To the question, “Did Scarlett get Rhett back?” Mitchell consistently said she didn’t know. To her, the book ended where it ended. In 1949, Margaret Mitchell died in Atlanta.

Each time I see “Gone With the Wind,” I note something new that a writer such as myself should pay attention to. Now I await next year’s screening . . . .

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6 Comments:

Blogger Isobel Carr said...

I must admit I've never read it, and I've only seen the film once. I clearly remember wishing Melanie would run Scarlet over with her carriage. I'd say your observations are very apt though. Styles and tastes have changed very much when it comes to popular fiction.

11:32 AM  
Blogger Diane Whiteside said...

My brother and his wife adore the film. The sneak preview was held in their hometown and the film's 60th (50th?) anniversary celebration featured a reenactment of that premiere. After months of pre-planning, they managed to earn a seat for the screening itself, thanks to their very accurate costumes.

For myself, I'm always amazed by how every detail in the film conveys character. Rhett's love for his little daughter always wrenches my heart.

8:08 PM  
Blogger Satia said...

Dr Zhivago is another movie that you may appreciate in the same way. David Lean and his writers made some interesting choices in how they tell the story, dropping characters and changing other details.

Actually, come to think of it, Jaws is another movie that consciously chose to remove content from the book that made up nearly 1/3 of the novel. In doing so, the dramatic tension is maintained, characters developed along different lines, etc.

I recently reread Gone With the Wind and found it a very distasteful experience. I then watched the movie again and felt sad about some things that never bothered me before. I've little doubt that over time the love affair I've long had with the film will return. But I doubt I'll ever read the novel again.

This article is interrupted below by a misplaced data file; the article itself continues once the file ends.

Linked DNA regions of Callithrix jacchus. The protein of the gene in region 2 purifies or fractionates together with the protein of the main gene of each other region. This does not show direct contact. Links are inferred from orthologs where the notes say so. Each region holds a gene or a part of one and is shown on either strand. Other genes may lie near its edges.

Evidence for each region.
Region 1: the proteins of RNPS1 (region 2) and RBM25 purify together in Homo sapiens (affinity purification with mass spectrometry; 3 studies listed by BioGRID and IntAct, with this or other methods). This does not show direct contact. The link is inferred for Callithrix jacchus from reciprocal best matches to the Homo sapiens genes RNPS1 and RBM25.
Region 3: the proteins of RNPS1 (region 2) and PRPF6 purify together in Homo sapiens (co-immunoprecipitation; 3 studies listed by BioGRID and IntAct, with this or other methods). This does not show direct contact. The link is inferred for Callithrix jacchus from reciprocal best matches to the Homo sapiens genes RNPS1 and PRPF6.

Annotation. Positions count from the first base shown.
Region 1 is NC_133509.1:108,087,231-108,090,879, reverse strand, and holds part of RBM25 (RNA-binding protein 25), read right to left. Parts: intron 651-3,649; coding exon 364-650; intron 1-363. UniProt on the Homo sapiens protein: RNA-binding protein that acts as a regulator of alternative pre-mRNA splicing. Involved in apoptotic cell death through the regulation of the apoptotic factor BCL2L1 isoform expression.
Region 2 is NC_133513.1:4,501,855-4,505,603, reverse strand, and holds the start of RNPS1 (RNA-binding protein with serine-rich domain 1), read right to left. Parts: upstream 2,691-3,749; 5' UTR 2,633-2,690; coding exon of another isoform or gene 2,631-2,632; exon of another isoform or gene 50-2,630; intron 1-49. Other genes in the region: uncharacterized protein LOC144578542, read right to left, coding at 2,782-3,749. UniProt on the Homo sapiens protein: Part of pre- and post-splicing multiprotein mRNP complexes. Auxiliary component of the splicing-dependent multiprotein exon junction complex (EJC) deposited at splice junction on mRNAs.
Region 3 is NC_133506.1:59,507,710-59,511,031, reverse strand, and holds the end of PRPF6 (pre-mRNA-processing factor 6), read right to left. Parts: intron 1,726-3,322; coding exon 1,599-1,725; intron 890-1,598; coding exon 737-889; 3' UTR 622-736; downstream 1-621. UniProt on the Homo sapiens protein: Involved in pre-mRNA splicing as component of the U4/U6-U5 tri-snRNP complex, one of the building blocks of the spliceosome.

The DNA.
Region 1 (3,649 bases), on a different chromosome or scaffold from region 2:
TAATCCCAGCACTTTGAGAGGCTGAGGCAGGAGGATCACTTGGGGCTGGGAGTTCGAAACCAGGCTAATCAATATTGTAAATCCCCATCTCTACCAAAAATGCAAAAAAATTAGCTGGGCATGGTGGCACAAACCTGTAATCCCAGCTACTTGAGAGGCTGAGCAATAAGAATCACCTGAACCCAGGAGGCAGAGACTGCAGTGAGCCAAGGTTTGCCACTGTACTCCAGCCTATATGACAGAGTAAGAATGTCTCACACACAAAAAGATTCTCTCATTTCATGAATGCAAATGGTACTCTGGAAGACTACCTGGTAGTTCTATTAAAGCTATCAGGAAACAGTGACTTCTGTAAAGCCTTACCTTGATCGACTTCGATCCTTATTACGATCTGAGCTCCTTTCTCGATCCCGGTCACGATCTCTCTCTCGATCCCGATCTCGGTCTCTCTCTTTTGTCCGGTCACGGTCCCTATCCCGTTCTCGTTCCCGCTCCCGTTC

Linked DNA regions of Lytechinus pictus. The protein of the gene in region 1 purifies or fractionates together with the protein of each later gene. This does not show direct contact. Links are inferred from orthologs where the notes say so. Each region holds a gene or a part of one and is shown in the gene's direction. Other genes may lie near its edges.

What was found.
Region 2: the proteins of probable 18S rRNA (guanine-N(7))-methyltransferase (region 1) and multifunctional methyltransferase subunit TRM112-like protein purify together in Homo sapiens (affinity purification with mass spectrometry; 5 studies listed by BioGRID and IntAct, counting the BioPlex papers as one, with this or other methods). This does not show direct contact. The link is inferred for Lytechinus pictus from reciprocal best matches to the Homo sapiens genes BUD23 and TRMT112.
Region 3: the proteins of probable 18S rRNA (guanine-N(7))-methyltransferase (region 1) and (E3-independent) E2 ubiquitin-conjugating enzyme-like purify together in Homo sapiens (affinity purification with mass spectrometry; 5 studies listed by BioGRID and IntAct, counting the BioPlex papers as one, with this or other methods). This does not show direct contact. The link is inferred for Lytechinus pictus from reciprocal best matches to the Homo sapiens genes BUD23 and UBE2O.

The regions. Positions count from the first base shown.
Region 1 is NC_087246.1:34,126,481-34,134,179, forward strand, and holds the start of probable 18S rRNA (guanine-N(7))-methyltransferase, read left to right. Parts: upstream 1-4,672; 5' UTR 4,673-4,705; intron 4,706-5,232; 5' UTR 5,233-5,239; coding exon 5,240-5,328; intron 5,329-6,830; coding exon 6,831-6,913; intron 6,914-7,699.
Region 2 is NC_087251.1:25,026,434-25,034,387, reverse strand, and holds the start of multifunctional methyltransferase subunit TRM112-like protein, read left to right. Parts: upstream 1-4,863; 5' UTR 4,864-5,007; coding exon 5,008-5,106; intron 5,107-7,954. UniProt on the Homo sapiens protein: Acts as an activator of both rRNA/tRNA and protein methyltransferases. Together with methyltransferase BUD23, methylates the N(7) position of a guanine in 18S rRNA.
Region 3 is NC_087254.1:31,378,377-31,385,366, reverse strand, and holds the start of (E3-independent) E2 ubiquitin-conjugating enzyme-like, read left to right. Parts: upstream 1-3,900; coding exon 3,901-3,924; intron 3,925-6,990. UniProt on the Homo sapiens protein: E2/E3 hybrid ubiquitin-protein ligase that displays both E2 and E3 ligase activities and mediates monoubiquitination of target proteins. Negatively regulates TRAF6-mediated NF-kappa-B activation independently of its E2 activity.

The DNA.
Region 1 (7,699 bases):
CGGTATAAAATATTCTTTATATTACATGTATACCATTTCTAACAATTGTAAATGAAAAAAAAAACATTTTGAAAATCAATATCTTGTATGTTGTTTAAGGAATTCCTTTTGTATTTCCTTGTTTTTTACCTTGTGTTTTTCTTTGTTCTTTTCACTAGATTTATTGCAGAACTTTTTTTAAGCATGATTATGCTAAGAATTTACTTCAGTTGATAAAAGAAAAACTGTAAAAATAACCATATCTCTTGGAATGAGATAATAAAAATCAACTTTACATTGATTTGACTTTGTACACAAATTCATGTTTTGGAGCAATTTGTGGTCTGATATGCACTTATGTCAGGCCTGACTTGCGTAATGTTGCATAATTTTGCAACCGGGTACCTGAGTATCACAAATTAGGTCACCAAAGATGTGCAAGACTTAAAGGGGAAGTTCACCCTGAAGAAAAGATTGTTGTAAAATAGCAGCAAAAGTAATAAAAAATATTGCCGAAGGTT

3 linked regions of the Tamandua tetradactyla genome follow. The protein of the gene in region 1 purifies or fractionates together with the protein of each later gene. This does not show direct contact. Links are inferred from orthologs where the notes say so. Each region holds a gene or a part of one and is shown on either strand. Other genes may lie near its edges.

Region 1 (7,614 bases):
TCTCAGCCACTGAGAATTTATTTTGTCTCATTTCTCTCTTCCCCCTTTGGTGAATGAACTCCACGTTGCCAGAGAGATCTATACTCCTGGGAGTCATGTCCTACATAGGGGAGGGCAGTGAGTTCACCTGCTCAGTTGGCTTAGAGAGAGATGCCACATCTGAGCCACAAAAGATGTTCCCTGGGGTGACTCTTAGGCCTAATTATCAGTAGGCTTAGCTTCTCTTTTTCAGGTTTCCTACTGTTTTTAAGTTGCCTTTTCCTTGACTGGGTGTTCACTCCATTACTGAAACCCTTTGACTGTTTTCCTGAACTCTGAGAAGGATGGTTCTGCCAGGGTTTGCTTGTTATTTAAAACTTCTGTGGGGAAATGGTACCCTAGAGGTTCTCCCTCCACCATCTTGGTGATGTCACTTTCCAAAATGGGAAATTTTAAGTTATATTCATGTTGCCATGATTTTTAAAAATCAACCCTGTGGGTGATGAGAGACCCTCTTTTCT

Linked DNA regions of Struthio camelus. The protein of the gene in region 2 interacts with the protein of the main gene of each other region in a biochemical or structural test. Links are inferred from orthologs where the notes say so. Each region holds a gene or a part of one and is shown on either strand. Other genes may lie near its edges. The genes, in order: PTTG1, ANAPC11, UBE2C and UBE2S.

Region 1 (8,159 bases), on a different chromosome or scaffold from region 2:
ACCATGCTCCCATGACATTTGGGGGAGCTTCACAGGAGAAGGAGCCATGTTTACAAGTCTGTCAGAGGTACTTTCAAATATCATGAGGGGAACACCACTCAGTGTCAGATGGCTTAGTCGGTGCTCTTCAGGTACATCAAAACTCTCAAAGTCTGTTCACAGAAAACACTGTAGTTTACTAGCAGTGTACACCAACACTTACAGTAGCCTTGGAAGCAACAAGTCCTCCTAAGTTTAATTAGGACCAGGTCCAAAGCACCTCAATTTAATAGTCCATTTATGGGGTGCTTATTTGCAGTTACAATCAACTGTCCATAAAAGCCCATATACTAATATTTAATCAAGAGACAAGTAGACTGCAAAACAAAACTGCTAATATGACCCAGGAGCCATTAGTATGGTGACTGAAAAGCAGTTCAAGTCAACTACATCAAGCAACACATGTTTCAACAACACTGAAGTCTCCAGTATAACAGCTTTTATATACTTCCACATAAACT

And I'm glad that Margaret Mitchell never said definitively whether Rhett returned to Scarlett or not. There's something far more interesting in giving readers a chance to define things for themselves. It shows a trust in the audience that one rarely sees in literature or on the screen anymore.

3:03 AM  
Blogger Landra said...

I've read Gone with the Wind, and noticed the differences you mentioned. I enjoyed the movie but also always wondered if Scarlett got Rhett back.

The book was a little long winded at times but that didn't stop me. I was happy they cut Beau out to as I already had serious reserves towards Scarlett, and her treatment of Beau would have increased my animosity.

I love the movie, but have a profound appreciation for the book. I also read the sequel written by Alexandra Ripley, which was not as good as the original but did give the pair an HEA.

8:19 AM  
Blogger Louisa Cornell said...

It has been YEARS since I read the book. After reading your observations, I might want to read it again. I think those observations are excellent points for any writer to ponder. And the film has much to teach us about keeping a reader or viewer's attention.

12:25 PM  
Blogger Rose Lerner said...

I tried to read the book in high school and didn't make it past the birth of Scarlett's first child, simply because it was so LONG. I've only seen the second half of the movie, and while I wouldn't ever criticize anyone for liking it (I love plenty of offensive stuff myself), I personally didn't find enough to love to make up for the rapiness or the racism (thinking about that actor who had to deliver "a mule?!!" still makes me cringe).

I always find myself needing to cut at least two or three minor characters in revisions--like you, I add them because they're interesting, and later realize they just aren't integral to the story.

11:12 PM